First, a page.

GLOBE-Net, December 19, 2012 – In 2005 Walmart made history when then-CEO Lee Scott announced a bold sustainability strategy that would impact every aspect of its business.
The task of implementing the strategy fell to Walmart’s former vice president of strategy and sustainability Andy Ruben (Pictured below).
“I can barely describe just how many nights we spent just hashing it out and fighting and arguing about how we were going to live up to our potential,” Ruben recalls.
Ruben made the comments in “Walmart’s Sustainability Journey: Andy Ruben and the Design of Strategic Goals and Processes,” one of seven case studies that make up the Walmart Sustainability Case Project.
The project is an in-depth analysis based on 30 interviews, 25 of which were with current or former employees of Walmart, and will be used to teach business students at the University of South Carolina about sustainability and business development. (See article here)
“The goal of the Walmart sustainability case project is to lead students through an in-depth analysis of Walmart’s journey of formulating, implementing and measuring an ambitious corporate sustainability strategy,” said Andrew Spicer, an associate professor at USC’s Darla Moore School of Business.
“Because we have written multiple, interconnecting teaching cases, we are able to have students look across organizational levels and across time to evaluate and learn from Walmart’s experience,”
Spicer led the Walmart Sustainabilty Case Project with David Hyatt, a clinical assistant professor in Arkansas’ Sam Walton College of Business. Their collaboration has resulted in seven case studies that provide an in-depth analysis of Walmart’s effort to develop and implement its sustainability goals of creating zero waste, being supplied by 100 percent renewable energy and selling sustainable products.
The cases can be accessed for free on the project website.
For the project, the researchers conducted more than 30 interviews, including 25 with current and former Walmart executives and employees to get a variety of perspectives on how the giant retail company is carrying out the strategy through its businesses practices and products. In doing so, Spicer and Hyatt have examined what the company has accomplished, what has worked and what hasn’t.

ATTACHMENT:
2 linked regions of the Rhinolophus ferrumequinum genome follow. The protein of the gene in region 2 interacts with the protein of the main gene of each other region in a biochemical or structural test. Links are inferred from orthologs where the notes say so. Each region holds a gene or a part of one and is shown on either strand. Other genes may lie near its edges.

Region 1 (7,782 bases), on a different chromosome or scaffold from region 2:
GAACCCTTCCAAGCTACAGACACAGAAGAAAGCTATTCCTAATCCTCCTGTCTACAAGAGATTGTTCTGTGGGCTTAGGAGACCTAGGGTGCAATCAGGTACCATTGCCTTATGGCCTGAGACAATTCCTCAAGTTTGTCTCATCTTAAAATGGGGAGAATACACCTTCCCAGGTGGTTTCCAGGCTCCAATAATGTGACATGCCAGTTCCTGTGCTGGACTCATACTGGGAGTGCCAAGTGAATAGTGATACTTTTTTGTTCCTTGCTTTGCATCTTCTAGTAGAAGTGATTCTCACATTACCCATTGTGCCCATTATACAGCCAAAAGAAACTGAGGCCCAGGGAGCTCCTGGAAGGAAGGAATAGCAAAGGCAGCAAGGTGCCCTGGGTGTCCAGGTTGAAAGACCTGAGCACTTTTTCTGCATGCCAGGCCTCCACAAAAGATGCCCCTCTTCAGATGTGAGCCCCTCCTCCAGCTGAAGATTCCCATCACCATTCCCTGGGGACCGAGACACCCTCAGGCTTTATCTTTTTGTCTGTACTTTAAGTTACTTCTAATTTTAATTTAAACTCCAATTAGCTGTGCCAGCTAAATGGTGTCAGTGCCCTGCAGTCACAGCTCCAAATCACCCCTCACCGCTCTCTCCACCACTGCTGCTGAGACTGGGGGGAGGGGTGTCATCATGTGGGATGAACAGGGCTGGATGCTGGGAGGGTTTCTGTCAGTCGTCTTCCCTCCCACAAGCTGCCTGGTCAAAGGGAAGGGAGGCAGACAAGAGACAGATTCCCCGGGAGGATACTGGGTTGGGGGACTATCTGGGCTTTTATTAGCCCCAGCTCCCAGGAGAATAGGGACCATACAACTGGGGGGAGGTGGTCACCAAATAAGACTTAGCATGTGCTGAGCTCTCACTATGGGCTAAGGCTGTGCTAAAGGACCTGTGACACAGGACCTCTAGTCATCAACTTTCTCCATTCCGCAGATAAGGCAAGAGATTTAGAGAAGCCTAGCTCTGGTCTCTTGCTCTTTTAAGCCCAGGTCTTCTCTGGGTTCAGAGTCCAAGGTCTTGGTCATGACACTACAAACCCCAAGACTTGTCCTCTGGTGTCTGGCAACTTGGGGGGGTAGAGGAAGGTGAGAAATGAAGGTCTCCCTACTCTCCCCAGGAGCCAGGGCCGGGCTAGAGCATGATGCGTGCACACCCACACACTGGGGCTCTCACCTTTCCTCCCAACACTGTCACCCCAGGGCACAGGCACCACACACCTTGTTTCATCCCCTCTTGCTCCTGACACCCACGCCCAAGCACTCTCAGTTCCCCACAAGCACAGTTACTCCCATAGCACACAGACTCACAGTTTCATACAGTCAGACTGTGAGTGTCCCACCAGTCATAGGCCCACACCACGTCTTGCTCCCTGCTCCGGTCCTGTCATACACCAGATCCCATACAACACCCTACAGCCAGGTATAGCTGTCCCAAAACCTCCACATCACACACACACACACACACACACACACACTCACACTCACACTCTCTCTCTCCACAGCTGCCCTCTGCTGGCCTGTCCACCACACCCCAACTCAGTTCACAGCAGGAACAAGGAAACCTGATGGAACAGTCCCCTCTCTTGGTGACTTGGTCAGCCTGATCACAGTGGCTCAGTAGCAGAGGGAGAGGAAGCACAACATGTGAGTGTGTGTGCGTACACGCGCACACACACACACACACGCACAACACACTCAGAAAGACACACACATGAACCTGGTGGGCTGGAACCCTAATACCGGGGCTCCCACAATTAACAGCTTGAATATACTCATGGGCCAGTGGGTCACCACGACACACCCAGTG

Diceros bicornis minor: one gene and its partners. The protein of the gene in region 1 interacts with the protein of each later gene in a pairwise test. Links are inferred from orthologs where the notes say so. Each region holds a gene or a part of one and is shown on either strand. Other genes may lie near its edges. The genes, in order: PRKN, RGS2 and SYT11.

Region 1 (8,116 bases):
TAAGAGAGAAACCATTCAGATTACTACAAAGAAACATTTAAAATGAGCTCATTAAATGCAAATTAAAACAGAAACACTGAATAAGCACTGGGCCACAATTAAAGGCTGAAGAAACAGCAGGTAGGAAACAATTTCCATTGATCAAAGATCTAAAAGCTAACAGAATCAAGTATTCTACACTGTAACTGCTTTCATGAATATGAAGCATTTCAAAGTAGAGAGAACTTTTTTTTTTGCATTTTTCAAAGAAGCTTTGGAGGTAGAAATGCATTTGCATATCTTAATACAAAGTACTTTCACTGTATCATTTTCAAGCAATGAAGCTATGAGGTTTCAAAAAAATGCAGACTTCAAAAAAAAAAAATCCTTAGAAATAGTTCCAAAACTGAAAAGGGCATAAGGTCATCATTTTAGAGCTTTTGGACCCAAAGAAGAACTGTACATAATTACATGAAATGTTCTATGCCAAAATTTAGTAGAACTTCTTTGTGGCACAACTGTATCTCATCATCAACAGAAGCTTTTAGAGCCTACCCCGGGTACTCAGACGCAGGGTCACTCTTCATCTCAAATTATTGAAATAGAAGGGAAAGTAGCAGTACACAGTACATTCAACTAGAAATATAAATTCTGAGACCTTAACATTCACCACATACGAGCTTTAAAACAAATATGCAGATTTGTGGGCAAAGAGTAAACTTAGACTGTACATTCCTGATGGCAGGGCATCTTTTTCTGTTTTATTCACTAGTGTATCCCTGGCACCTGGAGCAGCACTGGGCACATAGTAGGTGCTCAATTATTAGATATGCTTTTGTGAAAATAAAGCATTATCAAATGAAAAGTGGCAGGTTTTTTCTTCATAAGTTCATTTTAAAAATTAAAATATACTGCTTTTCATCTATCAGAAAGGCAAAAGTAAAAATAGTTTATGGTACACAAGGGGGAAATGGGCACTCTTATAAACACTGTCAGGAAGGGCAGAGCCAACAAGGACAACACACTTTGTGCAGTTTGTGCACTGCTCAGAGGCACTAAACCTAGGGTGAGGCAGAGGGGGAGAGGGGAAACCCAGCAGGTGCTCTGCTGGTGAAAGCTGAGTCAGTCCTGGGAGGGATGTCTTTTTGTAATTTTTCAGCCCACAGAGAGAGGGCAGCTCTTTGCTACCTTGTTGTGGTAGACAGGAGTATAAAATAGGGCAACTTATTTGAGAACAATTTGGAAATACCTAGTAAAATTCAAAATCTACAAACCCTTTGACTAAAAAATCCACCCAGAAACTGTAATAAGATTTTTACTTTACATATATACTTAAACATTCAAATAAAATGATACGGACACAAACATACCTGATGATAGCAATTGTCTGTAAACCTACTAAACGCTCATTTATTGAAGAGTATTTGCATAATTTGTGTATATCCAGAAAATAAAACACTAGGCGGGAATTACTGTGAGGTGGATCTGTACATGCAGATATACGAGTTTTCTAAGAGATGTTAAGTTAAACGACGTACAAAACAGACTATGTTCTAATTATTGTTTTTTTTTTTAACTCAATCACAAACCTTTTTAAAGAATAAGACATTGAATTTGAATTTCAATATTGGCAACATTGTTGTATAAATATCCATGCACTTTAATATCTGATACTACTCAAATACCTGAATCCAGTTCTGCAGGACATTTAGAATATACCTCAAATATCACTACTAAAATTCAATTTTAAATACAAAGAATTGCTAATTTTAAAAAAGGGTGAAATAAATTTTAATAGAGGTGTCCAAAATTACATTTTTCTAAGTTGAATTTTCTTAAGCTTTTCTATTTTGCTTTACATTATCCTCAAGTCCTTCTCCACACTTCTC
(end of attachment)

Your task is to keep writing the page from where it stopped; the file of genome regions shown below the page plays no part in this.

“I can barely describe how many nights were spent just hashing it out and fighting and arguing about how we were going live up to our potential. In these rooms were smart, passionate people arguing about what to do.… How are we possibly going to figure this stuff out? At some point we realized that every time someone at Walmart makes a decision, there are 100 unintended consequences. And there’s no one person who’s ever going to get all those. So our goal became to help every business leader understand more of the unintended consequences so they would simply make better business decisions. Our focus couldn’t be about the business decisions but rather how we would interject sustainability thinking into the business when you’ve got a million and a half people internally, and hundreds of millions of people having that system’s viewpoint externally?… I think those holy-cow moments pushed us to figure out how to deliver on that in new ways.” Andy Ruben, former vice president of strategy and sustainability, Walmart.
At the center of each case are questions that address sustainability at a societal, organizational and individual level. These include questions such as: Who in society should set standards for sustainability – government, consumers, scientists or companies?
Who in an organization should make decisions about strategy, and how should success be measured and communicated? By what criteria should individuals make their own decisions about sustainability in their roles as leaders, employees and consumers?
“These cases aren’t meant to be a full examination of all the issues that Walmart has faced in its on-going sustainability journey,” Spicer said. “We chose these cases to identify those key decision-points in Walmart’s efforts that would lead to insightful and thoughtful discussions about the opportunities and challenges of designing and implementing a corporate sustainability strategy.”
Spicer said plans calls for adding more cases and materials to the website to help professors further enhance their teaching about the relationship between business and sustainability. Spicer will teach the full case series this spring in a course on corporate sustainability in the Moore School’s International MBA (IMBA) program.
He says while the cases can be taught as stand-alone topics, they are best taught as a series so that professors and students can identify and examine the recurring issues that arise across different levels of personnel in an organization, stages of decision-making and over time.
The cases augment other Moore School resources on sustainability, including the school’s Page Prize for Sustainability in Business Curricula, a repository of the best courses and coursework in sustainability taught at business schools nationally and internationally.